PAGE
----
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Johnson v. LKQ Foster Auto Parts Inc.

United States District Court, E.D. California

June 21, 2016

SHLANDA JOHNSON, on behalf of herself and all similarly situated Aggrieved Employees, Plaintiffs,
v.
LKQ FOSTER AUTO PARTS, INC., a Corporation, and DOES 1 through 50, inclusive, [1]Defendants.

          ORDER

         This matter is before the court on defendant LKQ Foster Auto Parts, Inc.’s motion to dismiss. Mot., ECF No. 13. Plaintiff Shlanda Johnson opposes. Opp’n, ECF No. 16. Defendant has replied. Reply, ECF No. 17. Having considered the arguments presented by the parties in the papers, the court finds this matter appropriate for resolution without a hearing.

         As explained below, the court GRANTS defendant’s motion to dismiss IN PART.

         I. BACKGROUND

         On November 19, 2015, plaintiff filed this case against defendant, alleging defendant retaliated against her for making a complaint about defendant, in violation of California Labor Code section 1102.5. See generally Compl., ECF No. 1. Plaintiff filed the action as an individual and on behalf of other similarly situated employees under California Labor Code Private Attorneys General Act of 2004 (PAGA), California Labor Code section 2699. Defendant now seeks to dismiss plaintiff’s claim for (1) lack of subject matter jurisdiction, (2) failure to state a claim, and (3) failure to join a necessary and indispensable party. See generally Mot.

         II. RULE 12(b)(1): JURISDICTION

         A. Legal Standard

         Federal courts are courts of limited jurisdiction and, until proven otherwise, cases lie outside the jurisdiction of the court. Kokkonen v. Guardian Life Ins. Co. of America, 511 U.S. 375, 377-78 (1994). Subject matter jurisdiction may be challenged by either party or addressed by the court sua sponte. Fed.R.Civ.P. 12(b)(1), (h)(3); see also Ruhrgas AG v. Marathon Oil Co., 526 U.S. 574, 583-84 (1983). A Rule 12(b)(1) jurisdictional attack may be either facial or factual. White v. Lee, 227 F.3d 1214, 1242 (9th Cir. 2000). In a facial attack, the complaint is challenged as failing to establish federal jurisdiction, even assuming all the allegations are true and construing the complaint in the light most favorable to plaintiff. See Safe Air for Everyone v. Meyer, 373 F.3d 1035, 1039 (9th Cir. 2004).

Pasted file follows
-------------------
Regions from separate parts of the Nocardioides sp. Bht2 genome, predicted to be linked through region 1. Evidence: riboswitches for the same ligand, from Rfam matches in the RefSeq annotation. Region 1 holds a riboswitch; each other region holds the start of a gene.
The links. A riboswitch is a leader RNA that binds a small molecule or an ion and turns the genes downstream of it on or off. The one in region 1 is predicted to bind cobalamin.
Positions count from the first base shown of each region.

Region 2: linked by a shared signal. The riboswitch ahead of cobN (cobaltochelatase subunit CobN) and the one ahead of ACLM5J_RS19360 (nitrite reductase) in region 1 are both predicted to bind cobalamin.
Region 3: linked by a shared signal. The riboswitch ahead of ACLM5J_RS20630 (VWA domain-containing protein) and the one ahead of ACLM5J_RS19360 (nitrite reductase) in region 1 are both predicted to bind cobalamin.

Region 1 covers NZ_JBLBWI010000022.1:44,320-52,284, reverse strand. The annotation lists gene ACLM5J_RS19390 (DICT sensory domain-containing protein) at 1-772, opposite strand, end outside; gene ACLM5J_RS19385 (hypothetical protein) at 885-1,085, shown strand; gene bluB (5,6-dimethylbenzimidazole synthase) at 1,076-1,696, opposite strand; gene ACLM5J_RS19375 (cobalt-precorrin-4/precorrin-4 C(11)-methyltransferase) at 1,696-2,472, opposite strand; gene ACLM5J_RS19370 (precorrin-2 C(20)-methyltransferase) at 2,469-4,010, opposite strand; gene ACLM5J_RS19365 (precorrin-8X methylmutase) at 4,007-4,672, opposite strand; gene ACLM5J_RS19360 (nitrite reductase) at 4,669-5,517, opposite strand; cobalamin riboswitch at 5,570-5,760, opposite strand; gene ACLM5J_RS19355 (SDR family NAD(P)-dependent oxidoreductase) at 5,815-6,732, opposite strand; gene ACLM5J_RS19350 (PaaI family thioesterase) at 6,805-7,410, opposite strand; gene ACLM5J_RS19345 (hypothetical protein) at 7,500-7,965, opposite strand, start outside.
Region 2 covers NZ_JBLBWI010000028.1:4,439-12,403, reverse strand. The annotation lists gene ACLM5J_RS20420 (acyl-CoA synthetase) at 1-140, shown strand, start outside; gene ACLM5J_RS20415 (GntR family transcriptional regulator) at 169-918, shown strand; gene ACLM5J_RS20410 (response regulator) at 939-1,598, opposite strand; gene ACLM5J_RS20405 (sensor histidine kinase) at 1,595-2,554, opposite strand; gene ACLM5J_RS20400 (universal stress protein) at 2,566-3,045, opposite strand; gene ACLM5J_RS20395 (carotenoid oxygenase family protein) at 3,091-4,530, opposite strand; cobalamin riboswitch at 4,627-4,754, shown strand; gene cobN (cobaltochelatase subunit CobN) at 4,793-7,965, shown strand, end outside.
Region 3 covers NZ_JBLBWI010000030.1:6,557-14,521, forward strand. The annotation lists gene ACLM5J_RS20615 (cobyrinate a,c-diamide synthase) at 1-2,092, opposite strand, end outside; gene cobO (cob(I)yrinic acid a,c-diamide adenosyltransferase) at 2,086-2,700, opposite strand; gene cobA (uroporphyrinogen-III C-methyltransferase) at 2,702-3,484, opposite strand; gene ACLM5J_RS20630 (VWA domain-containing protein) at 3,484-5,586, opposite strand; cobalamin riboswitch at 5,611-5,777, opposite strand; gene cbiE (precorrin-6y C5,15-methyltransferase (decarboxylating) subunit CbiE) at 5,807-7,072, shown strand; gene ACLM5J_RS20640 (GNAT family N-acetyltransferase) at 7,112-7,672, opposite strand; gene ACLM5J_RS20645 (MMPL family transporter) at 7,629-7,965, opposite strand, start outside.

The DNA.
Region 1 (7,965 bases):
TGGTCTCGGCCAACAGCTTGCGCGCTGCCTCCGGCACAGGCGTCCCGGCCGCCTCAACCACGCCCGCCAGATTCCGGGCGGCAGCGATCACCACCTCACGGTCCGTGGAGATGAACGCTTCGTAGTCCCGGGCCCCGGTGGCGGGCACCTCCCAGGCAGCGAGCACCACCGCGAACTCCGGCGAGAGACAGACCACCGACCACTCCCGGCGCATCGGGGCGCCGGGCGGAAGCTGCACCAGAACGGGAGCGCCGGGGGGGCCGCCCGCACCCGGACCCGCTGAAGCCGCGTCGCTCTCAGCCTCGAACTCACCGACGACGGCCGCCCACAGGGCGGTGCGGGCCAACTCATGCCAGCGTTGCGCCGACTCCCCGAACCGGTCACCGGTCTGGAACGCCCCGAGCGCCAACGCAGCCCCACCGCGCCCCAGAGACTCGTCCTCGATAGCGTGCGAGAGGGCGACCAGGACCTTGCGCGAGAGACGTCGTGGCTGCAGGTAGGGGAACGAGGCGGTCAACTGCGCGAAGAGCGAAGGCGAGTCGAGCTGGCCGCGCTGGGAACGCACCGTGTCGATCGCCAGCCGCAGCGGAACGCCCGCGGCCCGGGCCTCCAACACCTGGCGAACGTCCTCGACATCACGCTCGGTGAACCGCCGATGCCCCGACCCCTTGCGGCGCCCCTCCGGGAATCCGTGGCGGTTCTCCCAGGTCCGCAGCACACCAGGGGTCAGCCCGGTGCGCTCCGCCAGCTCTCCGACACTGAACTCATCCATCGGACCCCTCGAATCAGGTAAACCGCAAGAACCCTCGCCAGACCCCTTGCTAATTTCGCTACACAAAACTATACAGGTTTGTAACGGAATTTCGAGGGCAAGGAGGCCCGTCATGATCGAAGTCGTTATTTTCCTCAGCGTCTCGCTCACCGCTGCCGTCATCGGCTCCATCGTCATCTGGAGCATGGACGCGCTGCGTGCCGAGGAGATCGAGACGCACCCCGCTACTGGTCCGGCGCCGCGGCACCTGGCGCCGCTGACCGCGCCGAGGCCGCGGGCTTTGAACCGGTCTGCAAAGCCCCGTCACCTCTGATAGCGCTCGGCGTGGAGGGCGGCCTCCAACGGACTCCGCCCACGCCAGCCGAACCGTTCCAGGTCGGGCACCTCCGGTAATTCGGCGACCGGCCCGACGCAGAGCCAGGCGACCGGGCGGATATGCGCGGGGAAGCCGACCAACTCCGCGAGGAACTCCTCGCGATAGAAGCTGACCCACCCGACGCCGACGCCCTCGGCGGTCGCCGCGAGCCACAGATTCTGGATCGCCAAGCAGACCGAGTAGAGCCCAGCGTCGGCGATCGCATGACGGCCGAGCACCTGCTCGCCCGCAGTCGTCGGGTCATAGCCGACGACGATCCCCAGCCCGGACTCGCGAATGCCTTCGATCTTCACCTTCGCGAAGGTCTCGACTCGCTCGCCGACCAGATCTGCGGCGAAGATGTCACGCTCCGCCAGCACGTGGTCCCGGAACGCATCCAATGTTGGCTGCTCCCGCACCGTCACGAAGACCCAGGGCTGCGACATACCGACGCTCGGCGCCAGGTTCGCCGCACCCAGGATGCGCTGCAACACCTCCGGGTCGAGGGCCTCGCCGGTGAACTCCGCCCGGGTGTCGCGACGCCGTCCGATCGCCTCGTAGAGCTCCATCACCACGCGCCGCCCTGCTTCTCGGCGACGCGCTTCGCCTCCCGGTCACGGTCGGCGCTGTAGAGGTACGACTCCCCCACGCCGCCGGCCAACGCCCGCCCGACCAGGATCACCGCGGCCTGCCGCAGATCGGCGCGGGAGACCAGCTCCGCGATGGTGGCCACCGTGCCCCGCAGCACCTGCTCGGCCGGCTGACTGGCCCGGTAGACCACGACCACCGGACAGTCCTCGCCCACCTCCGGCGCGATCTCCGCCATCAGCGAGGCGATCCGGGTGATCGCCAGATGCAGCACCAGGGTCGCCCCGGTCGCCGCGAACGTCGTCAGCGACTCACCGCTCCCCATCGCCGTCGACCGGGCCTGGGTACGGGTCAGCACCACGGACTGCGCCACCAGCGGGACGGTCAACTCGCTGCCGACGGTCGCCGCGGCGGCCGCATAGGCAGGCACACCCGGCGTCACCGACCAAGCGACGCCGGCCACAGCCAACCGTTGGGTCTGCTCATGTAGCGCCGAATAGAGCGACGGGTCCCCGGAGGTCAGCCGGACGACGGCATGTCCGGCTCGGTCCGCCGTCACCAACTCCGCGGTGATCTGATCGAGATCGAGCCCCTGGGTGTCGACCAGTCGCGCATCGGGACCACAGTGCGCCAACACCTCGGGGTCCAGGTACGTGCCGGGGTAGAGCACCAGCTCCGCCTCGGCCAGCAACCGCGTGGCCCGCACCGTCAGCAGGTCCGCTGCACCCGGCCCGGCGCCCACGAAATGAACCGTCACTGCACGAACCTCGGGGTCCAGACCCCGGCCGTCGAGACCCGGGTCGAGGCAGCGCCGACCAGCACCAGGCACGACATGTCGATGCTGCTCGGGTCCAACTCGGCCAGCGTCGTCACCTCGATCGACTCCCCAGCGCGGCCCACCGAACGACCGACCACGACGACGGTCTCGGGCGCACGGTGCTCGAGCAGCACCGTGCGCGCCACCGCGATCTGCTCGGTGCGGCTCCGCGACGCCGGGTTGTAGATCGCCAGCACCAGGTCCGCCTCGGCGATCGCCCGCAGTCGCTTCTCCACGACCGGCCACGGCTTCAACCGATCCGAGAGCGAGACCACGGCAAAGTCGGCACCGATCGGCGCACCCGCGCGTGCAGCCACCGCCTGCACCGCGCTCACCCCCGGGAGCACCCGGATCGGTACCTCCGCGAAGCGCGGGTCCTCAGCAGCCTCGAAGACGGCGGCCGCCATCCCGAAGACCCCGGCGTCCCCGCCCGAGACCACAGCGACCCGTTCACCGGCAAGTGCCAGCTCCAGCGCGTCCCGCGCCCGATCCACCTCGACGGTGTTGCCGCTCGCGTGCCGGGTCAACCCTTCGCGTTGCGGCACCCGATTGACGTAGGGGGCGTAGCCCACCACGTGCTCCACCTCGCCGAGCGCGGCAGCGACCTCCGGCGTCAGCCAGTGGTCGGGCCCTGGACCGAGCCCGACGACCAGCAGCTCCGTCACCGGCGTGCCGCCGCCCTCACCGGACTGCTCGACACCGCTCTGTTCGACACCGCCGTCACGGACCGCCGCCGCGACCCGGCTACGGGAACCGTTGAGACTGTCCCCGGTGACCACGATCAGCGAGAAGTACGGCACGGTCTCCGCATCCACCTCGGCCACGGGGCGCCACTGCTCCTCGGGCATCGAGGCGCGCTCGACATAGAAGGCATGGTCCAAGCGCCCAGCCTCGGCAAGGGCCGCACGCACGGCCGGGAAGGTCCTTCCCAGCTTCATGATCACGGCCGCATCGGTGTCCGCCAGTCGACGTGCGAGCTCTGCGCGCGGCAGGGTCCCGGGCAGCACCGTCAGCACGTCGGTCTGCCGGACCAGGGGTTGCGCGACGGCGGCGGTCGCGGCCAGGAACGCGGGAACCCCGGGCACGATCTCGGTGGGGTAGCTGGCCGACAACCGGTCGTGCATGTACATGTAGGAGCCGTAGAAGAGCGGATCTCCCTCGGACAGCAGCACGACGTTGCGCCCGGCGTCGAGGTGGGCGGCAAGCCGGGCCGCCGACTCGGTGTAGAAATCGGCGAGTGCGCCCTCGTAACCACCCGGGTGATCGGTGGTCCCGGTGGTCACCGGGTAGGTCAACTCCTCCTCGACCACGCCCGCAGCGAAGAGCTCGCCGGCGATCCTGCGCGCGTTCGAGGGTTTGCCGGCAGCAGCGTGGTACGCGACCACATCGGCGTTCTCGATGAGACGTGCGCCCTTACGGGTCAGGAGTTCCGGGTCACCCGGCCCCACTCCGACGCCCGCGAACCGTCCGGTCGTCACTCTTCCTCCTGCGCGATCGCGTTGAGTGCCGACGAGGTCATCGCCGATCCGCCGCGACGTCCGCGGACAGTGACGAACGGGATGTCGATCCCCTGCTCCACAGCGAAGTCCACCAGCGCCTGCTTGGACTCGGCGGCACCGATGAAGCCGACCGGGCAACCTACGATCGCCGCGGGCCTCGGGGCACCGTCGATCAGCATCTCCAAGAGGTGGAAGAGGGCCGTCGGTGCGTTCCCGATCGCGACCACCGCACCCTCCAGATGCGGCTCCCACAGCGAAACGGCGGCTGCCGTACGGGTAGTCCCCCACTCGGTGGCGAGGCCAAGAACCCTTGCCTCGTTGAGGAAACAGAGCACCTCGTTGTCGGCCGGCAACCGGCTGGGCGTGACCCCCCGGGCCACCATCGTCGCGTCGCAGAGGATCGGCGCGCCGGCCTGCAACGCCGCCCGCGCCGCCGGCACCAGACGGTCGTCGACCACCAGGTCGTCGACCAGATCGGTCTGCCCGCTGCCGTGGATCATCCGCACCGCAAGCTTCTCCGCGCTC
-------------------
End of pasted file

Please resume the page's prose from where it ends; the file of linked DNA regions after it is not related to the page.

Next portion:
By contrast, in a factual attack, the challenger provides evidence that an alleged fact is false, resulting in a lack of subject matter jurisdiction. Id. In these circumstances, the allegations are not presumed to be true and “the district court is not restricted to the face of the pleadings, but may review any evidence, such as affidavits and testimony, to resolve factual disputes concerning the existence of jurisdiction.” McCarthy v. United States, 850 F.2d 558, 560 (9th Cir. 1988). “Once the moving party has converted the motion to dismiss into a factual motion by presenting affidavits or other evidence properly brought before the court, the party opposing the motion must furnish affidavits or other evidence necessary to satisfy its burden of establishing subject matter jurisdiction.” Savage v. Glendale Union High Sch., 343 F.3d 1036, 1039 n.2 (9th Cir. 2003).

         Jurisdictional dismissal is “exceptional” and warranted only “‘where the alleged claim under the constitution or federal statutes clearly appears to be immaterial and made solely for the purpose of obtaining federal jurisdiction or where such claim is wholly insubstantial and frivolous.’” Safe Air for Everyone, 373 F.3d at 1039 (quoting Bell v. Hood, 327 U.S. 678, 682- 83 (1948)). Accordingly, the Ninth Circuit has held that “[j]urisdictional finding of genuinely disputed facts is inappropriate when ‘the jurisdictional issue and substantive issues are so intertwined that the question of jurisdiction is dependent on the resolution of factual issues going to the merits of an action.’” Sun Valley Gasoline, Inc. v. Ernst Enters., Inc., 711 F.2d 138, 139 (9th Cir. 1983) (quoting Augustine v. United States, 704 F.2d 1074, 1077 (9th Cir. 1983)). “Normally, the question of jurisdiction and the merits of an action will be considered intertwined where . . . a statute provides the basis for both the subject matter jurisdiction of the federal court and the plaintiff's substantive claim for relief.” Id. (quotation omitted).

         B. Discussion